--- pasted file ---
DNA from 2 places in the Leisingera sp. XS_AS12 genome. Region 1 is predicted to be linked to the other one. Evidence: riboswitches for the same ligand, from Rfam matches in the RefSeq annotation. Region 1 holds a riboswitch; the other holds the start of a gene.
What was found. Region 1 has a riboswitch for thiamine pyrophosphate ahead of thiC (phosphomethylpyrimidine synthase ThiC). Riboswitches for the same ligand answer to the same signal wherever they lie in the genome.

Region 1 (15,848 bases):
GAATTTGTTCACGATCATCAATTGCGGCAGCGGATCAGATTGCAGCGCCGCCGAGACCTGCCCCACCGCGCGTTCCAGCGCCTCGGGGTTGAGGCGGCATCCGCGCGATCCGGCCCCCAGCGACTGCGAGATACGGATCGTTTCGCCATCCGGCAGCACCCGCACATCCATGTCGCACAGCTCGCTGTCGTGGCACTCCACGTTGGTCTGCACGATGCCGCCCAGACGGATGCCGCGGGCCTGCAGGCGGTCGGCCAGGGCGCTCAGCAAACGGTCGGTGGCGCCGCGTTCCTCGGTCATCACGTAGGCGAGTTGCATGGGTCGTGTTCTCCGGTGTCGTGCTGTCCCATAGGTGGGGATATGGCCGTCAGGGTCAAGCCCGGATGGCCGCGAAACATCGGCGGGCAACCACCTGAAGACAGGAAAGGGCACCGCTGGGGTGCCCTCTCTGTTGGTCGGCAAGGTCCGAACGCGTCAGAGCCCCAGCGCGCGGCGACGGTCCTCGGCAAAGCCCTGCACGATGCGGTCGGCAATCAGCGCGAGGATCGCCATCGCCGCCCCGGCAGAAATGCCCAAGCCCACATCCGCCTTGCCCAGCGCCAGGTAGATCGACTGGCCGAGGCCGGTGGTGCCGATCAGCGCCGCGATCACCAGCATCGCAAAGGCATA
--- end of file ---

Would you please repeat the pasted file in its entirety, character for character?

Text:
DNA from 2 places in the Leisingera sp. XS_AS12 genome. Region 1 is predicted to be linked to the other one. Evidence: riboswitches for the same ligand, from Rfam matches in the RefSeq annotation. Region 1 holds a riboswitch; the other holds the start of a gene.
What was found. Region 1 has a riboswitch for thiamine pyrophosphate ahead of thiC (phosphomethylpyrimidine synthase ThiC). Riboswitches for the same ligand answer to the same signal wherever they lie in the genome.

Region 1 (15,848 bases):
GAATTTGTTCACGATCATCAATTGCGGCAGCGGATCAGATTGCAGCGCCGCCGAGACCTGCCCCACCGCGCGTTCCAGCGCCTCGGGGTTGAGGCGGCATCCGCGCGATCCGGCCCCCAGCGACTGCGAGATACGGATCGTTTCGCCATCCGGCAGCACCCGCACATCCATGTCGCACAGCTCGCTGTCGTGGCACTCCACGTTGGTCTGCACGATGCCGCCCAGACGGATGCCGCGGGCCTGCAGGCGGTCGGCCAGGGCGCTCAGCAAACGGTCGGTGGCGCCGCGTTCCTCGGTCATCACGTAGGCGAGTTGCATGGGTCGTGTTCTCCGGTGTCGTGCTGTCCCATAGGTGGGGATATGGCCGTCAGGGTCAAGCCCGGATGGCCGCGAAACATCGGCGGGCAACCACCTGAAGACAGGAAAGGGCACCGCTGGGGTGCCCTCTCTGTTGGTCGGCAAGGTCCGAACGCGTCAGAGCCCCAGCGCGCGGCGACGGTCCTCGGCAAAGCCCTGCACGATGCGGTCGGCAATCAGCGCGAGGATCGCCATCGCCGCCCCGGCAGAAATGCCCAAGCCCACATCCGCCTTGCCCAGCGCCAGGTAGATCGACTGGCCGAGGCCGGTGGTGCCGATCAGCGCCGCGATCACCAGCATCGCAAAGGCATA